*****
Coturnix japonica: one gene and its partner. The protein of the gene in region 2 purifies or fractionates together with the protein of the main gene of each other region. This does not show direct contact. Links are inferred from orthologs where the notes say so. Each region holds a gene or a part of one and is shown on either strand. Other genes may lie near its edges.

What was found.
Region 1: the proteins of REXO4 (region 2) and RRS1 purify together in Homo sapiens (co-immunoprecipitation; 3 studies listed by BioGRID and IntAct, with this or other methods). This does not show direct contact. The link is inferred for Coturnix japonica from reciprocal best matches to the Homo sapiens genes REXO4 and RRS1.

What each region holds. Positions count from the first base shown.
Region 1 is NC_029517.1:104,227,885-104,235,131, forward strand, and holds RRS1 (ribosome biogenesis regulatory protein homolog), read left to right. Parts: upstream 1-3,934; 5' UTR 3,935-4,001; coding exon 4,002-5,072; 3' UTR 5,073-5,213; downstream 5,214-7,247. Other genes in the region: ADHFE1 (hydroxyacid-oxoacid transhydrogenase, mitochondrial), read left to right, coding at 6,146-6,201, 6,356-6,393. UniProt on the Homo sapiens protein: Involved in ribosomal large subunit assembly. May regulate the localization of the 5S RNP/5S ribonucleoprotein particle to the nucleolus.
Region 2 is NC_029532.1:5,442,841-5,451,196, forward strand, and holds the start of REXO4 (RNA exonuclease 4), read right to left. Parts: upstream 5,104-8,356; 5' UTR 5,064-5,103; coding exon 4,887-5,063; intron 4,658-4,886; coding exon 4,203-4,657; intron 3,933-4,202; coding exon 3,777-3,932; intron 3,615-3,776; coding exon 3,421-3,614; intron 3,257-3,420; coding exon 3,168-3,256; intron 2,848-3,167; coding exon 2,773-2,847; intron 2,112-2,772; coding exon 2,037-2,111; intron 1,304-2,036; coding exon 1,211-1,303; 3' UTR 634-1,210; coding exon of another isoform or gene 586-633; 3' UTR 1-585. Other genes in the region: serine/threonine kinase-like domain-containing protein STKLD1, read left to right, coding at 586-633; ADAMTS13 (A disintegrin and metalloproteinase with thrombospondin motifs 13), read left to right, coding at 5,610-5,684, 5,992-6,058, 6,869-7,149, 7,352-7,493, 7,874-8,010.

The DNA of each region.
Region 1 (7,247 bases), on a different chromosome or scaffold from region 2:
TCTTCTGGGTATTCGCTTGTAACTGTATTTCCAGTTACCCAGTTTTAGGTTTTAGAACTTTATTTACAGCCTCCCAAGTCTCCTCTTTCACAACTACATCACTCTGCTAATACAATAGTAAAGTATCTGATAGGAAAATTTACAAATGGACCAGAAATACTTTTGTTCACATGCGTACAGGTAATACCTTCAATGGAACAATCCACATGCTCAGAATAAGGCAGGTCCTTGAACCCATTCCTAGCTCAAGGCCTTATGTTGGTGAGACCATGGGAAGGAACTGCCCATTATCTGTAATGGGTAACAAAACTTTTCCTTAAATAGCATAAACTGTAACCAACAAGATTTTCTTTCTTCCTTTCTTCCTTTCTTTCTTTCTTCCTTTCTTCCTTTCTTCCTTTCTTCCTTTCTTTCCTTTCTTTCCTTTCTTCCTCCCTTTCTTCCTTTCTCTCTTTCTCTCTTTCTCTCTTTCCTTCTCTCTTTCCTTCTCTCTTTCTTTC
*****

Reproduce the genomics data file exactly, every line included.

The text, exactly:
Coturnix japonica: one gene and its partner. The protein of the gene in region 2 purifies or fractionates together with the protein of the main gene of each other region. This does not show direct contact. Links are inferred from orthologs where the notes say so. Each region holds a gene or a part of one and is shown on either strand. Other genes may lie near its edges.

What was found.
Region 1: the proteins of REXO4 (region 2) and RRS1 purify together in Homo sapiens (co-immunoprecipitation; 3 studies listed by BioGRID and IntAct, with this or other methods). This does not show direct contact. The link is inferred for Coturnix japonica from reciprocal best matches to the Homo sapiens genes REXO4 and RRS1.

What each region holds. Positions count from the first base shown.
Region 1 is NC_029517.1:104,227,885-104,235,131, forward strand, and holds RRS1 (ribosome biogenesis regulatory protein homolog), read left to right. Parts: upstream 1-3,934; 5' UTR 3,935-4,001; coding exon 4,002-5,072; 3' UTR 5,073-5,213; downstream 5,214-7,247. Other genes in the region: ADHFE1 (hydroxyacid-oxoacid transhydrogenase, mitochondrial), read left to right, coding at 6,146-6,201, 6,356-6,393. UniProt on the Homo sapiens protein: Involved in ribosomal large subunit assembly. May regulate the localization of the 5S RNP/5S ribonucleoprotein particle to the nucleolus.
Region 2 is NC_029532.1:5,442,841-5,451,196, forward strand, and holds the start of REXO4 (RNA exonuclease 4), read right to left. Parts: upstream 5,104-8,356; 5' UTR 5,064-5,103; coding exon 4,887-5,063; intron 4,658-4,886; coding exon 4,203-4,657; intron 3,933-4,202; coding exon 3,777-3,932; intron 3,615-3,776; coding exon 3,421-3,614; intron 3,257-3,420; coding exon 3,168-3,256; intron 2,848-3,167; coding exon 2,773-2,847; intron 2,112-2,772; coding exon 2,037-2,111; intron 1,304-2,036; coding exon 1,211-1,303; 3' UTR 634-1,210; coding exon of another isoform or gene 586-633; 3' UTR 1-585. Other genes in the region: serine/threonine kinase-like domain-containing protein STKLD1, read left to right, coding at 586-633; ADAMTS13 (A disintegrin and metalloproteinase with thrombospondin motifs 13), read left to right, coding at 5,610-5,684, 5,992-6,058, 6,869-7,149, 7,352-7,493, 7,874-8,010.

The DNA of each region.
Region 1 (7,247 bases), on a different chromosome or scaffold from region 2:
TCTTCTGGGTATTCGCTTGTAACTGTATTTCCAGTTACCCAGTTTTAGGTTTTAGAACTTTATTTACAGCCTCCCAAGTCTCCTCTTTCACAACTACATCACTCTGCTAATACAATAGTAAAGTATCTGATAGGAAAATTTACAAATGGACCAGAAATACTTTTGTTCACATGCGTACAGGTAATACCTTCAATGGAACAATCCACATGCTCAGAATAAGGCAGGTCCTTGAACCCATTCCTAGCTCAAGGCCTTATGTTGGTGAGACCATGGGAAGGAACTGCCCATTATCTGTAATGGGTAACAAAACTTTTCCTTAAATAGCATAAACTGTAACCAACAAGATTTTCTTTCTTCCTTTCTTCCTTTCTTTCTTTCTTCCTTTCTTCCTTTCTTCCTTTCTTCCTTTCTTTCCTTTCTTTCCTTTCTTCCTCCCTTTCTTCCTTTCTCTCTTTCTCTCTTTCTCTCTTTCCTTCTCTCTTTCCTTCTCTCTTTCTTTC